Journal ArticleDOI
TL;DR: In this paper, the author argues for two senses of the word "possibility" in order to explain modal illusions, or false beliefs about what is possible, such as hydrogen-less water.
Abstract: The author argues for two senses of the word ‘possibility’ in order to explain modal illusions, or false beliefs about what is possible. While it is metaphysically impossible that there could be hydrogen-less water, it might strike some people as possible. This is because it is epistemically possible: we cannot know a priori that water is not composed of something other than hydrogen and oxygen. Unlike other accounts in the literature, the author argues that the person who makes this mistake has a false belief about water that is not due to an intuition about some substance like water. This account can be extended to treat the illusion of mind-body dualism.

Journal ArticleDOI
TL;DR: This paper argued that non-relational realism can be understood as a selective application of satisfaction semantics to predicates like exemplify, and that so understood, it is not obscure.
Abstract: Non-Relational Realism is a popular solution to the Bradleyan regress of facts or truths. It denies that there is a relational universal of exemplification; for an object a to exemplify a universal F-ness, on this view, is not for a relation to subsist between a and F-ness. An influential objection to Non-Relational Realism is that it is unacceptably obscure. The author argues that Non-Relational Realism can be understood as a selective application of satisfaction semantics to predicates like ‘exemplify’, and that so understood, it is not obscure. This kind of selective use of satisfaction semantics may be feasible in other contexts as a means of making theories more parsimonious.

Journal ArticleDOI
TL;DR: The authors argue that the truth-value intuitions that MacFarlane uses to motivate his view can be accommodated within the Kaplanian semantic framework, once we acknowledge the sentence-tokened and the role it can play.
Abstract: The purpose of this paper is to define the sentence-tokened—a product of utterance distinct from the act of utterance—and highlight the role that it can play in communication. In particular, the author will suggest that this entity is plausibly at the root of John MacFarlane’s motivating intuitions for the view that truth is assessment-sensitive. Here the author argues that the truth-value intuitions that MacFarlane uses to motivate his view can be accommodated within the Kaplanian semantic framework, once we acknowledge the sentence-tokened and the role it can play.

Journal ArticleDOI
TL;DR: A new view of the key relation between the content and the conscious character of visual experience is offered, which suggests that conscious character is identical with those patterns of activation of neurons that are referentially or representationally alive.
Abstract: The purpose of this article is to offer a new view of the key relation between the content and the conscious character of visual experience. The author aims to support the following claims. First, the author rejects the qualia realist claim that conscious character is an intrinsic, nonrepresentational property of visual experience, for example, a pattern of activation of neurons. However, the author also rejects the rival widespread representationalist claim that the conscious character of visual experience is identical to, or supervenes on, any specific property represented by visual experience. The positive proposal is the following. Conscious character is identical with those patterns of activation of neurons that are referentially or representationally alive. Conscious redness, for example, is a pattern of activations of neurons that is created normally only when brains of physical duplicates come in visual contact with some distal property and this pattern of activation is recruited by natural selection to represent that property. This is called meaning representationalism .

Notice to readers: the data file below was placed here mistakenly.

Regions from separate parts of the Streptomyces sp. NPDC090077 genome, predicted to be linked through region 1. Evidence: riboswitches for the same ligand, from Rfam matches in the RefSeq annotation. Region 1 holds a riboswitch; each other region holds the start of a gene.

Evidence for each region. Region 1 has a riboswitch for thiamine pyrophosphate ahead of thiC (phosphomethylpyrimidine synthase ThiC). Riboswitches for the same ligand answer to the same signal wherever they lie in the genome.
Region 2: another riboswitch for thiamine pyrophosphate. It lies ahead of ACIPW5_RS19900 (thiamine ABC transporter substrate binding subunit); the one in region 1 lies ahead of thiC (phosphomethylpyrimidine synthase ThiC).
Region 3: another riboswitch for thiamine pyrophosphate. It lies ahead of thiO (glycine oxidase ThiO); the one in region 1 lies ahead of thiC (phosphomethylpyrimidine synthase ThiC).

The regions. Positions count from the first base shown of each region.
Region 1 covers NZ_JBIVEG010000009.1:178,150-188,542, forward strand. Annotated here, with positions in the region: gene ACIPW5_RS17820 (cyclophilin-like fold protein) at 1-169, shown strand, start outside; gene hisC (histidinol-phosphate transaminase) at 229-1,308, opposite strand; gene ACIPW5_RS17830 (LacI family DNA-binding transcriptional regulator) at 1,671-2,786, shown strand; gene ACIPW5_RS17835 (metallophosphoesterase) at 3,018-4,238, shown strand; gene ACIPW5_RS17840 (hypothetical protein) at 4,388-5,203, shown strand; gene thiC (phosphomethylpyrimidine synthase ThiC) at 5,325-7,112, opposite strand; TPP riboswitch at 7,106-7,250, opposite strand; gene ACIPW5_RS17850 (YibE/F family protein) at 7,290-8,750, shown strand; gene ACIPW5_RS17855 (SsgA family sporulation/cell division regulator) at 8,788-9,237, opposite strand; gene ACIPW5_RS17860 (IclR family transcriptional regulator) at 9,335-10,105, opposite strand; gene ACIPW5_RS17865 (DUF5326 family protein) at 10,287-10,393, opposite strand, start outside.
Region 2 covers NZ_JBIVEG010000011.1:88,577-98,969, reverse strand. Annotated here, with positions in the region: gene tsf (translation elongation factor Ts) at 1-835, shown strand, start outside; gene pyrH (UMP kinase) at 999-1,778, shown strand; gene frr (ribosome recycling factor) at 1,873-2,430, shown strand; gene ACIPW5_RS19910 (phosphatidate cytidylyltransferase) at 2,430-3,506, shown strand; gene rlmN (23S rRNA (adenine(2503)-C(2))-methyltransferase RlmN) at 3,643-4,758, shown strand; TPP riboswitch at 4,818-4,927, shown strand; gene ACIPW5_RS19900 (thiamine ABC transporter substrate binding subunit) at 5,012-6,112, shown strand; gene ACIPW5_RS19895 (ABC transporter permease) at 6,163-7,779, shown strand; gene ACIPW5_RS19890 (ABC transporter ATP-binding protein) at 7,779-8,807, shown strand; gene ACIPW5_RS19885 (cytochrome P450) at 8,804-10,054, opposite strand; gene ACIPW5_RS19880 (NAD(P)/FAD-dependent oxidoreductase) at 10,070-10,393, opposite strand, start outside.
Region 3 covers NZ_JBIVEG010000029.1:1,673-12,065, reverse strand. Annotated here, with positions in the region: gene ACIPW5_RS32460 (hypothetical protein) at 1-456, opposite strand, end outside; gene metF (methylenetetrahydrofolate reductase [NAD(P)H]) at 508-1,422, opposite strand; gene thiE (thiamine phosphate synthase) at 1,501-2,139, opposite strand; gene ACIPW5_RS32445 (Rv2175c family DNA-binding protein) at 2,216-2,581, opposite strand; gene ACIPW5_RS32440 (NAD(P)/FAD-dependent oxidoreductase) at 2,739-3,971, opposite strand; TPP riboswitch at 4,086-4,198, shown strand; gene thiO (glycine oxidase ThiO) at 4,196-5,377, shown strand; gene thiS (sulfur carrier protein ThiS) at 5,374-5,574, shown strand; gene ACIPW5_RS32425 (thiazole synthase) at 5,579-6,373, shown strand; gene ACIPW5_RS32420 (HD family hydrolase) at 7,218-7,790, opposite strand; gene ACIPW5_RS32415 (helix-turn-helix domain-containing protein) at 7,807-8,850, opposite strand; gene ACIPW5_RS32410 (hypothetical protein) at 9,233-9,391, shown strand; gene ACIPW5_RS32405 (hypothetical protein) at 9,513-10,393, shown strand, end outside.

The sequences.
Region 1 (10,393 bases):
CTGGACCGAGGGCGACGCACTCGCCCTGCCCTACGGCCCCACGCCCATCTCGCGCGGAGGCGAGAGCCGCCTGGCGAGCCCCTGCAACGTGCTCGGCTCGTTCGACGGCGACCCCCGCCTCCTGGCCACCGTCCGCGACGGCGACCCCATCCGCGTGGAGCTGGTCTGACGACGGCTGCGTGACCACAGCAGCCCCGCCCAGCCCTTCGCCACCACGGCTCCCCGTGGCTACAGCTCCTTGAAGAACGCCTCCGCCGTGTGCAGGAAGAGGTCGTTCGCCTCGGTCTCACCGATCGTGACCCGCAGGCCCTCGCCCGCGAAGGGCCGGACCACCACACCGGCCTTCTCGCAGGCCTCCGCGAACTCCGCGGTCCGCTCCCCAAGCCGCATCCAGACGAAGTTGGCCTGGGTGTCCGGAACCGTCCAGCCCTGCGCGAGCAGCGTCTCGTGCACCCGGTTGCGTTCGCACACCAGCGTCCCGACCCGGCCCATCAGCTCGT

Journal ArticleDOI
TL;DR: In this paper, a novel principle of rational self-locating belief is proposed, which refers to the epistemic agent's causal context, and applied to some of the most-discussed problems of self-localizing belief including the Doomsday Argument, the Serpent's Advice scenario, the Presumptuous Philosopher problem, the Sleeping Beauty problem, and the problem of confirmation in the Everett interpretation.
Abstract: The paper proposes a novel principle of rational self-locating belief that refers to the epistemic agent’s causal context. The principle is motivated and applied to some of the most-discussed problems of self-locating belief including the Doomsday Argument, the Serpent’s Advice scenario, the Presumptuous Philosopher problem, the Sleeping Beauty problem, and the problem of confirmation in the Everett interpretation. It is shown to yield plausible verdicts in all these cases.

Journal ArticleDOI
TL;DR: In this paper, the authors present a defense of "presentist externalism" and argue that memory contents are fixed by the environment and by the time at which a recollection takes place rather than by those at which the original mental state occurred.
Abstract: This article presents a defense of “presentist externalism,” that is, the claim that memory contents are fixed by the environment and by the time at which a recollection takes place rather than by those at which the original mental state occurred. Its case is an instance of an argument to the best explanation. The author argues, firstly, that “presentist externalism” is the only version of content externalism that can stand up to both Boghossian’s memory and fallacy arguments. In slow switching cases, inferences containing memory thoughts as premises are unsound or unsafe, but valid. The author contends, secondly, that the externalist must recognize the existence of wide mismemories besides wide forgetting and that only the presentist externalist can account for their existence. The author maintains, finally, that if the validity of an inference requires that all its premises and conclusion be evaluated in the same context, that in which the inference is made, then it is the present context that fixes the content and the concepts of memory rather than the past.